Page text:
Soon Pa came back in. It was a cold clear night out and there was ice in his beard. "Come on, Matt," he said. "Bundle up good, it's cold out tonight."

I was really upset then. Not only wasn't I getting the rifle for Christmas, now Pa was dragging me out in the cold, and for no earthly reason that I could see. We'd already done all the chores, and I couldn't think of anything else that needed doing, especially not on a night like this. But I knew Pa was not very patient at one dragging one's feet when he'd told them to do something, so I got up and put my boots back on and got my cap, coat, and mittens. Ma gave me a mysterious smile as I opened the door to leave the house. Something was up, but I didn't know what.

Outside, I became even more dismayed. There in front of the house was the work team, already hitched to the big sled. Whatever it was we were going to do wasn't going to be a short, quick, little job. I could tell. We never hitched up the big sled unless we were going to haul a big load. Pa was already up on the seat, reins in hand. I reluctantly climbed up beside him. The cold was already biting at me. I wasn't happy.

When I was on, Pa pulled the sled around the house and stopped in front of the woodshed. He got off and I followed. "I think we'll put on the high sideboards," he said. "Here, help me."

The high sideboards! It had been a bigger job than I wanted to do with just the low sideboards on, but whatever it was we were going to do would be a lot bigger with the high sideboards on.

When we had exchanged the sideboards Pa went into the woodshed and came out with an armload of wood---the wood I'd spent all summer hauling down from the mountain, and then all fall sawing into blocks and splitting. What was he doing? Finally I said something. "Pa," I asked, "what are you doing?" "

You been by the Widow Jensen's lately?" he asked.

The Widow Jensen lived about two miles down the road. Her husband had died a year or so before and left her with three children, the oldest being eight. Sure, I'd been by, but so what? "Yeah," I said, "why?"

"I rode by just today," Pa said. "Little Jakey was out digging around in the woodpile trying to find a few chips. They're out of wood, Matt." That was all he said and then he turned and went back into the woodshed for another armload of wood. I followed him.

We loaded the sled so high that I began to wonder if the horses would be able to pull it. Finally, Pa called a halt to our loading, then we went to the smoke house and Pa took down a big ham and a side of bacon. He handed them to me and told me to put them in the sled and wait. When he returned he was carrying a sack of flour over his right shoulder and a smaller sack of something in his left hand. "What's in the little sack?" I asked.

"Shoes. They're out of shoes. Little Jakey just had gunny sacks wrapped around his feet when he was out in the woodpile this morning. I got the children a little candy too. It just wouldn't be Christmas without a little candy."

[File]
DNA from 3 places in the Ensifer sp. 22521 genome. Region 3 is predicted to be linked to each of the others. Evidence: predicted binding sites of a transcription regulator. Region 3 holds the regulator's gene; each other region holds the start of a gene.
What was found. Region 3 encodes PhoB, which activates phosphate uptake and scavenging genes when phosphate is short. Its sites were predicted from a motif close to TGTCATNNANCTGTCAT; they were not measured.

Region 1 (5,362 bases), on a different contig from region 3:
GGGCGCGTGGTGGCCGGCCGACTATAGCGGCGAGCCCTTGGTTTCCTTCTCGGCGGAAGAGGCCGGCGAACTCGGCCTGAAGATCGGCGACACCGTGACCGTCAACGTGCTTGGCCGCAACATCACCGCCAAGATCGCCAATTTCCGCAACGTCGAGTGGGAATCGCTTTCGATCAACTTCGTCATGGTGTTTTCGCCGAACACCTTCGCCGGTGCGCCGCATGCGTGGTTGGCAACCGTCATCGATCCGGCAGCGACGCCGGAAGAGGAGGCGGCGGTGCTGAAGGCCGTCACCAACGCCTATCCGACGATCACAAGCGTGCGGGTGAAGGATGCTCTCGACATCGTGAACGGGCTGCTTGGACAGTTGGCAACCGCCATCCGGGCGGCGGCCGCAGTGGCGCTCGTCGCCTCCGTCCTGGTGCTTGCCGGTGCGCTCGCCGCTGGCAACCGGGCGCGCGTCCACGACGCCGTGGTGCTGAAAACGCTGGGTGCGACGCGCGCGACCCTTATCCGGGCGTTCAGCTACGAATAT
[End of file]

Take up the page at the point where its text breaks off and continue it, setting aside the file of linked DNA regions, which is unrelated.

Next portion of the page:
We rode the two miles to Widow Jensen's pretty much in silence. I tried to think through what Pa was doing. We didn't have much by worldly standards. Of course, we did have a big woodpile, though most of what was left now was still in the form of logs that I would have to saw into blocks and split before we could use it. We also had meat and flour, so we could spare that, but I knew we didn't have any money, so why was Pa buying them shoes and candy? Really, why was he doing any of this? Widow Jensen had closer neighbors than us. It shouldn't have been our concern.

We came in from the blind side of the Jensen house and unloaded the wood as quietly as possible, then we took the meat and flour and shoes to the door. We knocked. The door opened a crack and a timid voice said, "Who is it?"

"Lucas Miles, Ma'am, and my son, Matt. Could we come in for a bit?"

Widow Jensen opened the door and let us in. She had a blanket wrapped around her shoulders. The children were wrapped in another and were sitting in front of the fireplace by a very small fire that hardly gave off any heat at all. Widow Jensen fumbled with a match and finally lit the lamp.

"We brought you a few things, Ma'am," Pa said and set down the sack of flour. I put the meat on the table. Then Pa handed her the sack that had the shoes in it. She opened it hesitantly and took the shoes out one pair at a time. There was a pair for her and one for each of the children---sturdy shoes, the best, shoes that would last. I watched her carefully. She bit her lower lip to keep it from trembling and then tears filled her eyes and started running down her cheeks. She looked up at Pa like she wanted to say something, but it wouldn't come out.